AM: In such cases, I ask the director if there are musical pieces, as references, to help capture the kind of emotion he’s looking to convey. In very queer, unsettling cases, some directors go ahead and insert temporary music during edit and end up liking the temp-track regardless of the tireless work of the film scorer. What I do is to request the temp-track beforehand and produce a reprise replaceable with the temp-track and hope the director likes it. Sometimes they do.

FK: What’s your most creatively difficult project yet?

AM: I won’t call it difficult, but challenging. Currently, I’m working on a feature animation with Chris Ihidero. Basically, what I do is to finesse African sounds to have cinematic appeal and cover the emotional range of the story. It’s challenging because we do not have distinct sounds here compared to other industries like the Indians and the Chinese with their distinct instruments and sounds.

 FK:Are there projects you really enjoyed working on?

AM: I would reference my experience with Victor Sanchez Aghaowa. Being a rapper back in the day, he listens to a lot of film scores that have overtime informed his rich knowledge of the art. This helped the forming of a seamless relationship. Particularly on the TV show Jemeji, given its multifaceted aspects, it was easy to inculcate the story into a score. The cannonball of African mystery, supernatural, horror and drama elements helped me flex my creative muscle, with Victor providing the creative direction.

FK: How long does it take you to pull off a satisfactory film score?

AM: I’d say two months, at minimum, is ideal. I like to take my time. But sadly, I do not get that much time often working in the industry, so I employ quicker schemes to get the job done and still attain creative fulfillment.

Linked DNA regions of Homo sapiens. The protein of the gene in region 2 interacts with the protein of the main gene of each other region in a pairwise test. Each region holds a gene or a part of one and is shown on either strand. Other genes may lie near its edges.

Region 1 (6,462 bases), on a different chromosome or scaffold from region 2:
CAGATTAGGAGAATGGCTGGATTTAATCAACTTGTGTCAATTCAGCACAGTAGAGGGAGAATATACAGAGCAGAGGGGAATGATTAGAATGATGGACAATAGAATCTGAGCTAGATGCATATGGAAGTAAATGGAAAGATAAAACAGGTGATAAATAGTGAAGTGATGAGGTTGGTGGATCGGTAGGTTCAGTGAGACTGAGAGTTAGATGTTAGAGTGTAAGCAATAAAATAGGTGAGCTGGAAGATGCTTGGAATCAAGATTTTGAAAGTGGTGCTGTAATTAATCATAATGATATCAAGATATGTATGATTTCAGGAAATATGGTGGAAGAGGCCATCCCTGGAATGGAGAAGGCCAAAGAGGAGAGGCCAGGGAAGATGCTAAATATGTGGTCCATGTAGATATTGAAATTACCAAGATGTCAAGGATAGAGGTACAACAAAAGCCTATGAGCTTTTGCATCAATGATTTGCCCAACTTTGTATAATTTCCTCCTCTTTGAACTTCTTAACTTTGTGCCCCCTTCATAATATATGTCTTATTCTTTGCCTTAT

FK:  What film composers do you consider as influences?

AM: In Nigeria, every composer I know inspire me, they are all talented folks doing amazing stuff. Abroad, there’s Thomas Newman (American beauty), Hans Zimmer (Inception), John Williams (Jaws) [my foremost influence], and of course, there’s the recently deceased Ennio Morricone (The Good, the Bad and the Ugly). Notable mentions are John Powell, Steven Pryce and Ramin Djawadi (for his work on Pacific Rim).

 FK: A reverberant line-up you have there. Now, what advice would you give a young composer looking to make film scores for the big screens? How does he learn the craft and the business of film scoring?

AM: Learning the craft is the most important: listen to music a lot, score the music but don’t try to copy, and strive for uniqueness. Then, when you’re certain you have a grip of the craft; meet people. Shockingly, filmmakers are actually groping in the dark for competent film scorers for their films, and a few more are open to paying good money for it. Use the social media as an effective marketing tool, post your work, be visible! However, as I’ve often rebuffed, do not tag the big guns in the industry. Find upcoming filmmakers and partner with them; grow steadily.

FK: Given your body of work so far, how do you handle criticism?

AM: Criticism is part of the job. So long the criticism is constructive, it sits well with me. 

FK: Going left wing now, have you been in situations where you felt a project needed little or no music?

AM: I worked on a short film titled The Audition starring Ade Laoye. There was a particular scene where the actors pulled off a stellar performance that downplayed the need for music. I did not see the need for it. Ideally, the music serves to enhance the emotion of a scene and since the actors produced an overload of emotions, I scrapped it. Also, in the critically acclaimed 12 years a slave, if you noticed, the music was very sparse because the film itself conveyed (to a lilt) the needed emotions.

FK: Alternatively, how do you feel when a film is bedecked with a lot of popular music in virtually every scene?

AM: Frankly, I’m indifferent, if it works for the picture and movie, then it’s all good. So long the film is fun, engaging and the audience love it. Even with 50 songs, it’s fine. I’m not opposed to how people use music, as long as it works for the film. 

FK: We’re rounding up now. What are your candid thoughts on Nollywood as an industry?

AM: I notice a lot of practitioners doing solo runs. I find this disturbing because it does not guarantee growth. In Nollywood too, there’s a lot of undercutting, particularly with pricing. Practitioners should shun it and set a better precedence for the right valuation of skills. This onewill foster uniform growth in all quarters.

FK: Thank you for the time Ava. Good luck.

AM: The pleasure is mine. Thank you too.